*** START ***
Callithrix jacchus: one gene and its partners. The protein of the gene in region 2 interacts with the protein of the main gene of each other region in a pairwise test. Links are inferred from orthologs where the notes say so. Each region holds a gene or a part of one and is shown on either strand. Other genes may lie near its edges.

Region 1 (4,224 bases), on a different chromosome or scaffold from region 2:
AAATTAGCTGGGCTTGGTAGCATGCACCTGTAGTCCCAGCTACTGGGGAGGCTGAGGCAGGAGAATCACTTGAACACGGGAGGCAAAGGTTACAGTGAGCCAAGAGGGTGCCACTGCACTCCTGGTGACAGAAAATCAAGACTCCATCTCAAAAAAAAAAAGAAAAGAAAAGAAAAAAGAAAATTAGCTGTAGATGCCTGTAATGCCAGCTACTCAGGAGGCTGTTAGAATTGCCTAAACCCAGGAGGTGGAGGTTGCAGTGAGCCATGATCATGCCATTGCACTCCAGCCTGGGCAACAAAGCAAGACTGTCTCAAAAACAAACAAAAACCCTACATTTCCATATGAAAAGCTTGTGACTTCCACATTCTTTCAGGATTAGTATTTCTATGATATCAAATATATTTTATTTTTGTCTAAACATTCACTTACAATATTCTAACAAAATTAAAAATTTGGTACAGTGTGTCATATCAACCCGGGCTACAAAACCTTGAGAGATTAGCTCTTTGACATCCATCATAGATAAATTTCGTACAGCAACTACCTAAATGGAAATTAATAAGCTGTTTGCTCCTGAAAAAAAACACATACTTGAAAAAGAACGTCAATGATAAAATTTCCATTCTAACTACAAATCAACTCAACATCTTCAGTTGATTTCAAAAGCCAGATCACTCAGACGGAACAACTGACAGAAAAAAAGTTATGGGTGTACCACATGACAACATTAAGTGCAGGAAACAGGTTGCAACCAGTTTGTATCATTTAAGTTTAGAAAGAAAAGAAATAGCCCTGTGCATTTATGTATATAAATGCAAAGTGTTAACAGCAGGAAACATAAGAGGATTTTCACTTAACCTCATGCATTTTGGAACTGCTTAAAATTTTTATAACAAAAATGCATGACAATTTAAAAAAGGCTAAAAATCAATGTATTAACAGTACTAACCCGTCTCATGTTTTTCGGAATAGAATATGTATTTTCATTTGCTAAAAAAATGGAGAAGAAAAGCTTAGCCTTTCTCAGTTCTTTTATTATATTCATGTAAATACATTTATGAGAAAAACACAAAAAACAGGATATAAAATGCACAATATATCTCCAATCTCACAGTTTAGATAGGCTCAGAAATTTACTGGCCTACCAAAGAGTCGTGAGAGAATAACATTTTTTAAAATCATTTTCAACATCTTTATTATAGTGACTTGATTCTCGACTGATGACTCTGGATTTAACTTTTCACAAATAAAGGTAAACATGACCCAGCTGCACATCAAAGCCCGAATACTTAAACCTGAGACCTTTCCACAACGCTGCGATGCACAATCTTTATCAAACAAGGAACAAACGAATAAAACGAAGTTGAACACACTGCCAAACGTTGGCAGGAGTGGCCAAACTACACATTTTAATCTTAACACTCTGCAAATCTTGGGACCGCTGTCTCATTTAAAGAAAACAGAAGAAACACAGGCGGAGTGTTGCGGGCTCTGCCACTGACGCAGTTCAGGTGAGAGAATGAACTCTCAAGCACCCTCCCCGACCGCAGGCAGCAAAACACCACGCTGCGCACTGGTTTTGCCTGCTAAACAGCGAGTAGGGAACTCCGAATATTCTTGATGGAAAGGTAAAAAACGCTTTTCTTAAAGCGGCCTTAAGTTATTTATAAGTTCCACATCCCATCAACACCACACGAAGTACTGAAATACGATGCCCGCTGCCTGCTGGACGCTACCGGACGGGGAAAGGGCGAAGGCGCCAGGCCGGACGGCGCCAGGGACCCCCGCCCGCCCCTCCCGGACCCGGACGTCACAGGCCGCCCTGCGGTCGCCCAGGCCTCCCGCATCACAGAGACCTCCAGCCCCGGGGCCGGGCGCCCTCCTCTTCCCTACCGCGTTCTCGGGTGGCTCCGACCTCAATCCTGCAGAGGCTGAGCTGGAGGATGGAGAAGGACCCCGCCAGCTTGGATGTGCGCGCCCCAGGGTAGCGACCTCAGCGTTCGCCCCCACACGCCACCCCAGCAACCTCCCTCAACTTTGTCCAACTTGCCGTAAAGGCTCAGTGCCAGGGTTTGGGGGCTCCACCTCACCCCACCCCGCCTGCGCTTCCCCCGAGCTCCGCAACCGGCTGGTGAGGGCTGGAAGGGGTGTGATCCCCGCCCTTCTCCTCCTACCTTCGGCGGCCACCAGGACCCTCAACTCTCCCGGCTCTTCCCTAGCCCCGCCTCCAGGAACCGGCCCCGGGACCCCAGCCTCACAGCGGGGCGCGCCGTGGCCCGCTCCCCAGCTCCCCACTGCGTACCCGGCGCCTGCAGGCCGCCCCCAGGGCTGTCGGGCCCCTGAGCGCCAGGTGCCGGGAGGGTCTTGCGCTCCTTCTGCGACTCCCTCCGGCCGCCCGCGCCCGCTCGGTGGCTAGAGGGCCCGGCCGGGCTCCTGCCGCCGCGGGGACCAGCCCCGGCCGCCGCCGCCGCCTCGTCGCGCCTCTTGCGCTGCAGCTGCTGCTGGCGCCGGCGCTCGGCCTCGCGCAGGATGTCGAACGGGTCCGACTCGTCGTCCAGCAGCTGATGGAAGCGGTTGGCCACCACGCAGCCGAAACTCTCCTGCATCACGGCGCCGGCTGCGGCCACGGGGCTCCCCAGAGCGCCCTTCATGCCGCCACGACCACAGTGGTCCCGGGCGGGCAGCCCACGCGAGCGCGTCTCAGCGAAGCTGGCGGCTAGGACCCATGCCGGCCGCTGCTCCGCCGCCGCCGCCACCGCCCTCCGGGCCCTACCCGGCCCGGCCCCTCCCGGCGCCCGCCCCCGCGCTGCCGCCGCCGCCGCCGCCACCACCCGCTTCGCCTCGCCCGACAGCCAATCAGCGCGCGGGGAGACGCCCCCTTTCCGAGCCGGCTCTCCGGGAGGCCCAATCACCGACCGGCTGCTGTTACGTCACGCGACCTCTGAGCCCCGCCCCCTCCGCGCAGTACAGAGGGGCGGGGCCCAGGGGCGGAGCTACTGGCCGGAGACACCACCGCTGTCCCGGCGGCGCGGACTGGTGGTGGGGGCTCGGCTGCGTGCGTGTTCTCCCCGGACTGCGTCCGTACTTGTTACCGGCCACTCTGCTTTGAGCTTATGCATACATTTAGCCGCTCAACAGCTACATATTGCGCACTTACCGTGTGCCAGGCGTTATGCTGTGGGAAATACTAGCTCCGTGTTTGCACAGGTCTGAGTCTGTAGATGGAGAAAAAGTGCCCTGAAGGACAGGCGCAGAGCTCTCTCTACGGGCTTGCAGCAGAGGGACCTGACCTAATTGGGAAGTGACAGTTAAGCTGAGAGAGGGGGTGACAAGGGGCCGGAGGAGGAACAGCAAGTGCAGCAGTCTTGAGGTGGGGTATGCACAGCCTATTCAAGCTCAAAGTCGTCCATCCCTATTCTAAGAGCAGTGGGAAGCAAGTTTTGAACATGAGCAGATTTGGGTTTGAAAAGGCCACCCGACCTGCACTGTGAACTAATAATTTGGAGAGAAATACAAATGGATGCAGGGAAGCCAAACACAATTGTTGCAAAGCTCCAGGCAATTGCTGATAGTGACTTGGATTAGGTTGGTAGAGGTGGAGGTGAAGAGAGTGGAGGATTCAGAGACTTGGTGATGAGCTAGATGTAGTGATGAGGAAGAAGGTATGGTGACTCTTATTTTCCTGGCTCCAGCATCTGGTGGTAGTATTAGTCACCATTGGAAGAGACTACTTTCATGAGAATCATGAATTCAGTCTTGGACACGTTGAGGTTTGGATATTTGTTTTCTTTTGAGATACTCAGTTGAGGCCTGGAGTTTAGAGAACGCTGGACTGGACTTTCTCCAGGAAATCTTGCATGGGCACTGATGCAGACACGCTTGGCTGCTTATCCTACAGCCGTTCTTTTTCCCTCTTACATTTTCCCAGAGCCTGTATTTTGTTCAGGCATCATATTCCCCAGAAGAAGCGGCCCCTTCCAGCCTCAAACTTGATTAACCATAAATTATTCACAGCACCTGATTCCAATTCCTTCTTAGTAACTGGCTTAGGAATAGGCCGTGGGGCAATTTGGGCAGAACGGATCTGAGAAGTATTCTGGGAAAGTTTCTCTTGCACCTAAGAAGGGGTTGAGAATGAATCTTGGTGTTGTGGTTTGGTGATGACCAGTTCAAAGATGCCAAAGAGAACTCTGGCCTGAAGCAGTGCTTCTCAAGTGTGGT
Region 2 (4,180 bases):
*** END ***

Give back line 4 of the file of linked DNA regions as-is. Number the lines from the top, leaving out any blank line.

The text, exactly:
Region 2 (4,180 bases):